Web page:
Perhaps at no time in recent memory has discussion of public education been more in the air on Prince Edward Island than in the last several months.
This is a time of dramatic change in P.E.I. schools: staff are being cut, money is tight, enrolment is shifting, there is talk of rezoning and school closures. At the same time, there are substantial changes afoot in everything from how assessment and report cards work to how we prepare our students for life after public education.
Parents, through local home and school associations, have an important role to play in making sure that, during this time of change, the focus remains on what’s best for students and learning. Fortunately, parents are better-positioned than ever with access to information and people to help in this advocacy.
At a provincial level, the School Act and related regulations, on the Legislative Counsel Office website, lay out everything from what free school privileges mean to how teachers are certified.
These are supplemented by the Minister of Education’s directives, on the Department of Education website, that cover practical issues like the school calendar, special education policy and the staffing allocation model.
The superintendent of the board has committed to meeting with any local home and school association that requests it. Members of her staff have made similar offers. So a home and school that wants to understand staffing issues, or program issues or curriculum issues need only make the request of the board office.
On a school level, the Department of Education and Early Childhood Development website has enrolment by school and grade reports from 1999 to 2013 showing a grade-by-grade breakdown at each school in P.E.I. These are an invaluable tool for parents when so much of the current discussion is prompted by enrolment numbers.
On a classroom level, there are curriculum guides by grade level on the Department of Education and Early Childhood Development website that are detailed subject-by-subject breakdowns of what’s covered at each grade. And on the same website parents will find reports and guides on literacy intervention, autism, and information technology.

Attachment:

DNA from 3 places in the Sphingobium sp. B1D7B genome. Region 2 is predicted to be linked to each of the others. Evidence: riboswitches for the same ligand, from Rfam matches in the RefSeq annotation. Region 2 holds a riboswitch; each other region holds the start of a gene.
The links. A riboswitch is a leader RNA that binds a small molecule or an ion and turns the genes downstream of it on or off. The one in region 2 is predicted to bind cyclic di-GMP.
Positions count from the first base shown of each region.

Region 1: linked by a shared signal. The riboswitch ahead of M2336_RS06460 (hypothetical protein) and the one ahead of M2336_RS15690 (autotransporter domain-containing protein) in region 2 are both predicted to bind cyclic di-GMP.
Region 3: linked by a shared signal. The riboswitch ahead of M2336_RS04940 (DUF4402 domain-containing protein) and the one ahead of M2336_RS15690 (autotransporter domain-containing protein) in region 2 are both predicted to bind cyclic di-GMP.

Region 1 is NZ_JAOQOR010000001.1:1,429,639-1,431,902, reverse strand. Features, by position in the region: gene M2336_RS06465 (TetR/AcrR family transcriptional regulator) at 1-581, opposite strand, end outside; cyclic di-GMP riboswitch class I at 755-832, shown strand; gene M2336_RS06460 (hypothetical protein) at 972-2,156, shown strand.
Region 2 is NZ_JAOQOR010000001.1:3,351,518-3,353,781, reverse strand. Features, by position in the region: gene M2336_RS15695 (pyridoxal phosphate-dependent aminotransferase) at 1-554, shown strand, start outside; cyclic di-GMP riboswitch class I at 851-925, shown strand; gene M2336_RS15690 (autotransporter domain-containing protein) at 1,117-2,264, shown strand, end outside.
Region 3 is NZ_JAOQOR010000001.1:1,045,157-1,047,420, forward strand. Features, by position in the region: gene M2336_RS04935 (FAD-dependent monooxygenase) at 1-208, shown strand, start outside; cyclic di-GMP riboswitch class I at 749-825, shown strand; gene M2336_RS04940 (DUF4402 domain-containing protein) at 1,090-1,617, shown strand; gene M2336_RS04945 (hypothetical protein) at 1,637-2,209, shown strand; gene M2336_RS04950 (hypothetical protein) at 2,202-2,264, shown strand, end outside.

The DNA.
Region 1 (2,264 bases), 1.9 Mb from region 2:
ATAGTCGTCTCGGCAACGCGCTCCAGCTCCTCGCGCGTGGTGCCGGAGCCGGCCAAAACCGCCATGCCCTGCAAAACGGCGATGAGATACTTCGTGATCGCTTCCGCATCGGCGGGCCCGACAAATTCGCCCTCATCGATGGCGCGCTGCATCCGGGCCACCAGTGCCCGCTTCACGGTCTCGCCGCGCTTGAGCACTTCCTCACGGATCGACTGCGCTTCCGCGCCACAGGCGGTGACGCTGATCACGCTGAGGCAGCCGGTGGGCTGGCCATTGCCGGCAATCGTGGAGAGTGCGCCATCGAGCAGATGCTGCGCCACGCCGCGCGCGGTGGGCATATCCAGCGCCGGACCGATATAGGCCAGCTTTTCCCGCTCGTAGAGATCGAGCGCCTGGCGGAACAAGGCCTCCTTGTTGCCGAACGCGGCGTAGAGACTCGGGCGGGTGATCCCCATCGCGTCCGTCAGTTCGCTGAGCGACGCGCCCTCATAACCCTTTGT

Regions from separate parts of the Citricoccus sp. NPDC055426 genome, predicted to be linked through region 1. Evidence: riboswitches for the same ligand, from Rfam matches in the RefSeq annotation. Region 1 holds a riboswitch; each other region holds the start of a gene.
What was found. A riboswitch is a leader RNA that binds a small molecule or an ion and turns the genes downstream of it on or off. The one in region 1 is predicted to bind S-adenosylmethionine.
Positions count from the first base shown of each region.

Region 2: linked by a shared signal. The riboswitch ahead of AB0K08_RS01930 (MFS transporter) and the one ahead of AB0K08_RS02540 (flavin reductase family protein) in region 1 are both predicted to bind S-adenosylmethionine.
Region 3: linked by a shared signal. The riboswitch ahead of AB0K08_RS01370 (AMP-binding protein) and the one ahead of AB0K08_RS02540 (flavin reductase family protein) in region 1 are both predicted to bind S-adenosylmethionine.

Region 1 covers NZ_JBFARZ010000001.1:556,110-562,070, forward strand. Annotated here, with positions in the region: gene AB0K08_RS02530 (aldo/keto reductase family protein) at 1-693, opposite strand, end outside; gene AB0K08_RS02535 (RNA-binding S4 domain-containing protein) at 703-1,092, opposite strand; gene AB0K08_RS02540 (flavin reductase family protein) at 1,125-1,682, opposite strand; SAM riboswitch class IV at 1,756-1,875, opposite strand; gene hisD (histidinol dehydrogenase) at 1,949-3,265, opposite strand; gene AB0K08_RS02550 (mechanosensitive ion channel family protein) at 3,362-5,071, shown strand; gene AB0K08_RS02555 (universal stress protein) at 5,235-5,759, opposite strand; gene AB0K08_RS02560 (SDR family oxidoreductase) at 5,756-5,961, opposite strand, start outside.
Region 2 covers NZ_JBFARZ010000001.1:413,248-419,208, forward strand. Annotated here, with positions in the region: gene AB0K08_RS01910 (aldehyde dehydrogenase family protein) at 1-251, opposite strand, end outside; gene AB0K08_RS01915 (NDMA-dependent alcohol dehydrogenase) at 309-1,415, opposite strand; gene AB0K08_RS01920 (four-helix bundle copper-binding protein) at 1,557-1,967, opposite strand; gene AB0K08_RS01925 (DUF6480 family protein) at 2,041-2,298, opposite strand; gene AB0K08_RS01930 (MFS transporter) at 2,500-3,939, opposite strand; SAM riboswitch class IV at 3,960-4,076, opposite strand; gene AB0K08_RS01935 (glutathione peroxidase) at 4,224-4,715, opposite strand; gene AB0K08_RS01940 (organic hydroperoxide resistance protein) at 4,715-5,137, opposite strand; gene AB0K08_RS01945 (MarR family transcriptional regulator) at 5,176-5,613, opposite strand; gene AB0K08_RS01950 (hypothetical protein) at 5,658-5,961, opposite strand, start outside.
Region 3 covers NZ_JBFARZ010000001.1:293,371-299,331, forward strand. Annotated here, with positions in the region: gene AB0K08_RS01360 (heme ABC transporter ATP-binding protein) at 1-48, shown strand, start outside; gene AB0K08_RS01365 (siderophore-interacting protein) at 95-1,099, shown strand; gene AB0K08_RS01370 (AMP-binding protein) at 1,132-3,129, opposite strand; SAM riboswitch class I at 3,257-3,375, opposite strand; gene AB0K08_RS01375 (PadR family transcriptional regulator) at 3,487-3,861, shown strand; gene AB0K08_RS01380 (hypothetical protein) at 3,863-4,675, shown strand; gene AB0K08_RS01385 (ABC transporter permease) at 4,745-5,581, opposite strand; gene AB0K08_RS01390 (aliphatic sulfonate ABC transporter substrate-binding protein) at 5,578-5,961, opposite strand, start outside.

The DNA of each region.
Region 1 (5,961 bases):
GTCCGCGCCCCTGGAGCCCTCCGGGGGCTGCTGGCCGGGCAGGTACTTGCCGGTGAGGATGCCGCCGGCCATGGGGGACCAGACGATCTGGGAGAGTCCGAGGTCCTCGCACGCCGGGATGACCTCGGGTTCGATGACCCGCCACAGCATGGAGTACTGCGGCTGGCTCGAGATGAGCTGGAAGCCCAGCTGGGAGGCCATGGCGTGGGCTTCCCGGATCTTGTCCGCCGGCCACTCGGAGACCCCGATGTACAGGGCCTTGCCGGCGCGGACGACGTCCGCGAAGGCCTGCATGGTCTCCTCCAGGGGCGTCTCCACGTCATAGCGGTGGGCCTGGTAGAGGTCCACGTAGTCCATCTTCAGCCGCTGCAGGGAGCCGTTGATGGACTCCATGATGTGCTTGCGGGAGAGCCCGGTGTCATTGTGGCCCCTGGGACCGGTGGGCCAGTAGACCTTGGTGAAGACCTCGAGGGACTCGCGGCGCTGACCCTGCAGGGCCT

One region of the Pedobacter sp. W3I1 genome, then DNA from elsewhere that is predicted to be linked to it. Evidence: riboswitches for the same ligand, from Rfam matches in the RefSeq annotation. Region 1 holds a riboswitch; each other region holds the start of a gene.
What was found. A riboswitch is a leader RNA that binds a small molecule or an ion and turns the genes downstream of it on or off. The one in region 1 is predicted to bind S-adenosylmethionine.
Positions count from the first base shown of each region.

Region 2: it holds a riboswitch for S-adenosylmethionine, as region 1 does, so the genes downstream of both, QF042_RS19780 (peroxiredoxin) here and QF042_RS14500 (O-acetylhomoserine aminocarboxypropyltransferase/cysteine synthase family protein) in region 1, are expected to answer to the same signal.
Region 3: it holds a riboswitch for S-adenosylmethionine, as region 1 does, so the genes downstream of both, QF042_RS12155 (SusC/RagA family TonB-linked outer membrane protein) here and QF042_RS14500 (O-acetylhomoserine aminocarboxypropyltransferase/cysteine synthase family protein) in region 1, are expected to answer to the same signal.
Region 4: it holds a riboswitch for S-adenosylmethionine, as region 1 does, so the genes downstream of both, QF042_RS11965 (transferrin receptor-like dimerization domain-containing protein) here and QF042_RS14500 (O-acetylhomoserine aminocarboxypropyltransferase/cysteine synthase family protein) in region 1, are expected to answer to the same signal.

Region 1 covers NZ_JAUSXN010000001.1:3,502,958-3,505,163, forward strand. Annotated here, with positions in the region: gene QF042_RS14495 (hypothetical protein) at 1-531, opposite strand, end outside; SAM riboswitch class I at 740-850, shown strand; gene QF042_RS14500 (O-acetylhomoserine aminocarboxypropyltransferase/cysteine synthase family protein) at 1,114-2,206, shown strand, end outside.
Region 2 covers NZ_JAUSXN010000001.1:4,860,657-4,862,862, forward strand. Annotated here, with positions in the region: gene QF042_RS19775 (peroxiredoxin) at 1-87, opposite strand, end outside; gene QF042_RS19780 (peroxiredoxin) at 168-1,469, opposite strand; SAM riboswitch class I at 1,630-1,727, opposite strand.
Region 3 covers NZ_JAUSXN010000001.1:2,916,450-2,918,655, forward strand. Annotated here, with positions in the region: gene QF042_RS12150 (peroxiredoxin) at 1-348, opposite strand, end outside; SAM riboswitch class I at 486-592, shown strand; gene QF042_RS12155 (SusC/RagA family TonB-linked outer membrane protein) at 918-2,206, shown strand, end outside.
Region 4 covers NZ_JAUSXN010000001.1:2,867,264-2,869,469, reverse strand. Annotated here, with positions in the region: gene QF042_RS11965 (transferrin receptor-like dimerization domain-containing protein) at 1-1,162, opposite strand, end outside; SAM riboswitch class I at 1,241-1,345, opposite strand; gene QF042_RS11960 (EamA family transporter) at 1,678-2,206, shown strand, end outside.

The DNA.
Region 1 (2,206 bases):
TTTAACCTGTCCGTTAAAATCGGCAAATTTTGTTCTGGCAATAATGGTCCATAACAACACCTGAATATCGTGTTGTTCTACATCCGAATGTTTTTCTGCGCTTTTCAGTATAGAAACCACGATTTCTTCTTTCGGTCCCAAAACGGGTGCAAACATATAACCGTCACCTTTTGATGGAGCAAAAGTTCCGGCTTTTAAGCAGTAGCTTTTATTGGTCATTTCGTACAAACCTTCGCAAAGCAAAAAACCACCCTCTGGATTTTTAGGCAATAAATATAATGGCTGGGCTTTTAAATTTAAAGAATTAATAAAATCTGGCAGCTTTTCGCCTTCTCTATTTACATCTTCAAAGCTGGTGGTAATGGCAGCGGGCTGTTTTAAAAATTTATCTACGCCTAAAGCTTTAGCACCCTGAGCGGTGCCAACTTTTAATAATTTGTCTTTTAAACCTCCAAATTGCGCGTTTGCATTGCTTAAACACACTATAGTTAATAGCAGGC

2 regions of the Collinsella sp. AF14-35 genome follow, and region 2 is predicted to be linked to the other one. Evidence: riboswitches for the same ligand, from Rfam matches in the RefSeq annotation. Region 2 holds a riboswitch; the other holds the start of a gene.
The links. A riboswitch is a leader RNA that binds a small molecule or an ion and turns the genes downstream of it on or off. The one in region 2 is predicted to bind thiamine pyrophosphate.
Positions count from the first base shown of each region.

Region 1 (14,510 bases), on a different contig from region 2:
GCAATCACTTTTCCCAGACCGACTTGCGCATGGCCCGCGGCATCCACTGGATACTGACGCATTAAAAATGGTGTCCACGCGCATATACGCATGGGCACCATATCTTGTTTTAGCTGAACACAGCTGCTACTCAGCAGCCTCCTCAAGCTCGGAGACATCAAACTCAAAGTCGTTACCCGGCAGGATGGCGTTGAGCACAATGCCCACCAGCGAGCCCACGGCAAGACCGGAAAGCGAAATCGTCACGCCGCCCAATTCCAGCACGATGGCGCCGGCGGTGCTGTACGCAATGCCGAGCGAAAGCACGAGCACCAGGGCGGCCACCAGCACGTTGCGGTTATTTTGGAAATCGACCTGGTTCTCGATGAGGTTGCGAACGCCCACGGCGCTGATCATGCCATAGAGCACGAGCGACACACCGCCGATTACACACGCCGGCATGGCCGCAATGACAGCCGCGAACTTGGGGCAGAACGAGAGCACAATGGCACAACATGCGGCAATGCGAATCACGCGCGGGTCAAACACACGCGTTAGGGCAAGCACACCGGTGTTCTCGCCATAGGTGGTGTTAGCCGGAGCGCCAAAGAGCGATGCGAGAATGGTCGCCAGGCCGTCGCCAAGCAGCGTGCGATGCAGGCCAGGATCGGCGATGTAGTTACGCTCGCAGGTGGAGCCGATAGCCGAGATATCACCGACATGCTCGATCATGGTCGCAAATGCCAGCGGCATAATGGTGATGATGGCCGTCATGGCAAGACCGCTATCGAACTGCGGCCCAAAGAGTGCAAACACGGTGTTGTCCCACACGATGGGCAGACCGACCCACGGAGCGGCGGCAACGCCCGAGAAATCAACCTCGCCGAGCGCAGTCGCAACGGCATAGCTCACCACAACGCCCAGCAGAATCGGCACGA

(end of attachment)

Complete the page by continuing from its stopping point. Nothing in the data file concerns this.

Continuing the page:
To be effective advocates for public education, parents must climb the (sometimes steep) learning curve to understanding how the education system works, who’s responsible for what, and what the most effective way of making the case for change is. Home and school, locally and provincially, can help make that learning curve a little gentler.
As the school year draws to a close, the P.E.I. Home and School Federation is happy to recognize two outstanding individuals as School Bus Drivers of the Year. Johnny Deagle at Souris Consolidated and a second bus driver to be announced in the Western school region were nominated by their local schools for going “above and beyond” and awards were presented this month at their local schools.
Home and school associations are reminded that things always work best when there’s an executive in place this year ready for action in the fall; it’s also a good idea to make sure that access to home and school bank accounts, blogs and Facebook pages is switched over so that everyone is ready to hit the ground running come September.
In the weeks to come the P.E.I. Home and School Federation board will be busy planning fall activities too: watch out for notice of training workshops and the fall semi-annual Meeting.
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